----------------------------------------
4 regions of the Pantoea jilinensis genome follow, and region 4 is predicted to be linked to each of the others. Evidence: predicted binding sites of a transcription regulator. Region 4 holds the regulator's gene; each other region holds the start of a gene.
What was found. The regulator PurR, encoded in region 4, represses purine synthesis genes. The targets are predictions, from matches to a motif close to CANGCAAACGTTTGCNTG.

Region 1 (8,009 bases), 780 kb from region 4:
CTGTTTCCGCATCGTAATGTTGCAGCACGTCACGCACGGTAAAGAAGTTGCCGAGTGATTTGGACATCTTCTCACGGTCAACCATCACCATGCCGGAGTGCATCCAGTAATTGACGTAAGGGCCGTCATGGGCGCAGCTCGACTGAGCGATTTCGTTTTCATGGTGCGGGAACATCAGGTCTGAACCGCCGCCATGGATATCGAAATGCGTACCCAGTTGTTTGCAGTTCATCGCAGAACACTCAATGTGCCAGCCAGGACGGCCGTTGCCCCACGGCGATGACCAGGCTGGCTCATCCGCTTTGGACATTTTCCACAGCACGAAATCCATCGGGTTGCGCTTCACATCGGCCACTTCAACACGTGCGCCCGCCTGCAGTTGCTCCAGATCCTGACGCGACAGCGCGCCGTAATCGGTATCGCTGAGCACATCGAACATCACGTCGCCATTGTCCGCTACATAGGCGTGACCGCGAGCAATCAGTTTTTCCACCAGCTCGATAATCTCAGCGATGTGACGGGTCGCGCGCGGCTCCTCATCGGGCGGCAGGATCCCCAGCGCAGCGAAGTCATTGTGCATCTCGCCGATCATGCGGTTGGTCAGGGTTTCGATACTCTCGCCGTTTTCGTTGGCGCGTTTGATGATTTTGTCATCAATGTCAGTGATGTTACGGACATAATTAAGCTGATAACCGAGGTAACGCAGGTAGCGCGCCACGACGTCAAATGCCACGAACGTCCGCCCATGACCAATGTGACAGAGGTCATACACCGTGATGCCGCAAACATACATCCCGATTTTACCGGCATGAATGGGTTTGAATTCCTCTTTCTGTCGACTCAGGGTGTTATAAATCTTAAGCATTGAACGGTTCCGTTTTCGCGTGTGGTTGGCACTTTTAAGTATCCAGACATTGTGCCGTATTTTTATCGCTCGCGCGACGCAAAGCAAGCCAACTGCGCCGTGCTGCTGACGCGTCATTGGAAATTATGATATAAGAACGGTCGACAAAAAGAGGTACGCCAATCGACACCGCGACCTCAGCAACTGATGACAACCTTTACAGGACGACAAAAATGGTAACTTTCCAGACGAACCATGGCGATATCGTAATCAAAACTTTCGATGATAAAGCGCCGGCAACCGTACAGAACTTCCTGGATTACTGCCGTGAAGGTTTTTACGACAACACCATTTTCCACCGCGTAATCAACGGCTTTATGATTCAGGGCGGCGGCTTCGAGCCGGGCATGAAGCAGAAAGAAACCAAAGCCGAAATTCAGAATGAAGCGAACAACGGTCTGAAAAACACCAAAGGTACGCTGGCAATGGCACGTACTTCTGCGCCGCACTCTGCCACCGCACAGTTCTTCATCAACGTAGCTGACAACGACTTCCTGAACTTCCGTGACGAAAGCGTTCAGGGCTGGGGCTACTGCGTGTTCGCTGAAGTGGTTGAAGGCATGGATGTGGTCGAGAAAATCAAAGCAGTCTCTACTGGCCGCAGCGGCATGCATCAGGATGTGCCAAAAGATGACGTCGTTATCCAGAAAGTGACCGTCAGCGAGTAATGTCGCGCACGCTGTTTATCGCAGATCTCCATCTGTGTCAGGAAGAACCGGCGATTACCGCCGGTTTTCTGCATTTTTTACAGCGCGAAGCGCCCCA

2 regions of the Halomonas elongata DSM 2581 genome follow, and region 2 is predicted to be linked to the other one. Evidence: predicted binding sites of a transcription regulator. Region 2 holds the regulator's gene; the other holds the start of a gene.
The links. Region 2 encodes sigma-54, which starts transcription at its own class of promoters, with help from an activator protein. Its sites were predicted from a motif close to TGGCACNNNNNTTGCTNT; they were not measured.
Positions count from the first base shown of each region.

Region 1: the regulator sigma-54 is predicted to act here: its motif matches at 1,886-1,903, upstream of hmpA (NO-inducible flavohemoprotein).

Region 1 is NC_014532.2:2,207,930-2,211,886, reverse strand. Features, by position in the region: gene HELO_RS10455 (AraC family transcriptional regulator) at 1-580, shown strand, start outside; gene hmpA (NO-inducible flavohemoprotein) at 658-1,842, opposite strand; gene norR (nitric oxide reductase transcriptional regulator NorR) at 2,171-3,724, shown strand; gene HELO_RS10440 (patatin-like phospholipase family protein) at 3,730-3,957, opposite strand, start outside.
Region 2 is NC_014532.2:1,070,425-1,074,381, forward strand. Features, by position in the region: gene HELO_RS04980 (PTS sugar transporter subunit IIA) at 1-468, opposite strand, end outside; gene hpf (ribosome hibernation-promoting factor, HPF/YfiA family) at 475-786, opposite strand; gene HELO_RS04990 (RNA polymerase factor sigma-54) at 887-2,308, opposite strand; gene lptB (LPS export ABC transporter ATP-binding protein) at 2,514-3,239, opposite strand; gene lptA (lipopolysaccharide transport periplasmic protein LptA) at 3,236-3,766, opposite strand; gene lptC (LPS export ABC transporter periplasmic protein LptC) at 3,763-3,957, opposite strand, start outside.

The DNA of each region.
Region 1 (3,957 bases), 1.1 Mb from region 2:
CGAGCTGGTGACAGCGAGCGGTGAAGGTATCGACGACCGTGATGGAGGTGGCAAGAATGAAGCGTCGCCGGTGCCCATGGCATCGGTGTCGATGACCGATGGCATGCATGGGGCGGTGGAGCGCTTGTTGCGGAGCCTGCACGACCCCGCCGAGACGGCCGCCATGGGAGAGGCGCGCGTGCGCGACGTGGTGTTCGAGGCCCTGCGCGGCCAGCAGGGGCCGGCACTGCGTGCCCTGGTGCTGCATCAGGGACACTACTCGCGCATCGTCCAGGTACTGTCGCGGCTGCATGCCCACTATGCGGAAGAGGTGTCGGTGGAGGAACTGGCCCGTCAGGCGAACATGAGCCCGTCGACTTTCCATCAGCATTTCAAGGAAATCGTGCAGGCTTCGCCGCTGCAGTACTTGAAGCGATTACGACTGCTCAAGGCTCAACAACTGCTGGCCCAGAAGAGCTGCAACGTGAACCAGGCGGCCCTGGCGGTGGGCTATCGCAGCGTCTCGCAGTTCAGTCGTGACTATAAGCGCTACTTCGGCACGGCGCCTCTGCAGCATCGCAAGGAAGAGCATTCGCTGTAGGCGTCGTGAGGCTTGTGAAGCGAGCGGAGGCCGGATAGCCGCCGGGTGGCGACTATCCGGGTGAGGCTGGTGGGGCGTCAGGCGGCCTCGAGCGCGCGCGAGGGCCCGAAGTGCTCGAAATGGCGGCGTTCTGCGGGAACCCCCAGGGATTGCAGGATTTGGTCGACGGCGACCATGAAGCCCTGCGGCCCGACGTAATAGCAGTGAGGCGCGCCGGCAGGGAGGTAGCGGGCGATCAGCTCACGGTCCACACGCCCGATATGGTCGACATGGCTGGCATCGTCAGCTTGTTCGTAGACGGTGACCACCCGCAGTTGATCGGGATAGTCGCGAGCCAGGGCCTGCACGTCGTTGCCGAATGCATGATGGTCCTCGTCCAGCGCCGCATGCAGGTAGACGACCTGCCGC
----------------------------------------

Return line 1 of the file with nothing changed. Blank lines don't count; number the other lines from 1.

4 regions of the Pantoea jilinensis genome follow, and region 4 is predicted to be linked to each of the others. Evidence: predicted binding sites of a transcription regulator. Region 4 holds the regulator's gene; each other region holds the start of a gene.